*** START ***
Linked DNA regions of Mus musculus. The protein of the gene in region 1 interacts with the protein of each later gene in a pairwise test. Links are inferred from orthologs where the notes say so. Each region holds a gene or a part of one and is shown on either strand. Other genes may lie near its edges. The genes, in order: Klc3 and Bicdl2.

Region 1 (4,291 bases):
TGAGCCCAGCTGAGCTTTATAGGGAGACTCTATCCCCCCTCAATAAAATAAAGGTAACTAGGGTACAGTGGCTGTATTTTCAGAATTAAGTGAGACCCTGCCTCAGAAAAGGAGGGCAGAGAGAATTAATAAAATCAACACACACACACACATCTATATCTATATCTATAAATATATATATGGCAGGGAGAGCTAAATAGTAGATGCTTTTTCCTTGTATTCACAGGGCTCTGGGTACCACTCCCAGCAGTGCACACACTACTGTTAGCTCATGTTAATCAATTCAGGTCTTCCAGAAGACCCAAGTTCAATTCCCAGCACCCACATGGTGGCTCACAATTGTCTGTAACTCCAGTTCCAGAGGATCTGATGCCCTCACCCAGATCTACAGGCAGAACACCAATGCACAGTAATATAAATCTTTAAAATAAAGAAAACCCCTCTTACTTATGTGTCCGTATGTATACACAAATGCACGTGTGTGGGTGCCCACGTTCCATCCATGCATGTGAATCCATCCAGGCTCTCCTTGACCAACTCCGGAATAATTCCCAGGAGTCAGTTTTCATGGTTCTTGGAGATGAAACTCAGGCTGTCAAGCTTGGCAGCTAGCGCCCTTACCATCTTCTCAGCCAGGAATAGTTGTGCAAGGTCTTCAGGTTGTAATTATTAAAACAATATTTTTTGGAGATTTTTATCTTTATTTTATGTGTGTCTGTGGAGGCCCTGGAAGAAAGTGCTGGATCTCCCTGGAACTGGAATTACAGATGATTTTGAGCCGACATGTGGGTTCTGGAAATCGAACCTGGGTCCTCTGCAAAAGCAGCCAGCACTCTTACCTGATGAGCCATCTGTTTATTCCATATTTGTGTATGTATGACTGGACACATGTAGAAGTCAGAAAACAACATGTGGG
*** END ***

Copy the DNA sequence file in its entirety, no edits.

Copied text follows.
Linked DNA regions of Mus musculus. The protein of the gene in region 1 interacts with the protein of each later gene in a pairwise test. Links are inferred from orthologs where the notes say so. Each region holds a gene or a part of one and is shown on either strand. Other genes may lie near its edges. The genes, in order: Klc3 and Bicdl2.

Region 1 (4,291 bases):
TGAGCCCAGCTGAGCTTTATAGGGAGACTCTATCCCCCCTCAATAAAATAAAGGTAACTAGGGTACAGTGGCTGTATTTTCAGAATTAAGTGAGACCCTGCCTCAGAAAAGGAGGGCAGAGAGAATTAATAAAATCAACACACACACACACATCTATATCTATATCTATAAATATATATATGGCAGGGAGAGCTAAATAGTAGATGCTTTTTCCTTGTATTCACAGGGCTCTGGGTACCACTCCCAGCAGTGCACACACTACTGTTAGCTCATGTTAATCAATTCAGGTCTTCCAGAAGACCCAAGTTCAATTCCCAGCACCCACATGGTGGCTCACAATTGTCTGTAACTCCAGTTCCAGAGGATCTGATGCCCTCACCCAGATCTACAGGCAGAACACCAATGCACAGTAATATAAATCTTTAAAATAAAGAAAACCCCTCTTACTTATGTGTCCGTATGTATACACAAATGCACGTGTGTGGGTGCCCACGTTCCATCCATGCATGTGAATCCATCCAGGCTCTCCTTGACCAACTCCGGAATAATTCCCAGGAGTCAGTTTTCATGGTTCTTGGAGATGAAACTCAGGCTGTCAAGCTTGGCAGCTAGCGCCCTTACCATCTTCTCAGCCAGGAATAGTTGTGCAAGGTCTTCAGGTTGTAATTATTAAAACAATATTTTTTGGAGATTTTTATCTTTATTTTATGTGTGTCTGTGGAGGCCCTGGAAGAAAGTGCTGGATCTCCCTGGAACTGGAATTACAGATGATTTTGAGCCGACATGTGGGTTCTGGAAATCGAACCTGGGTCCTCTGCAAAAGCAGCCAGCACTCTTACCTGATGAGCCATCTGTTTATTCCATATTTGTGTATGTATGACTGGACACATGTAGAAGTCAGAAAACAACATGTGGG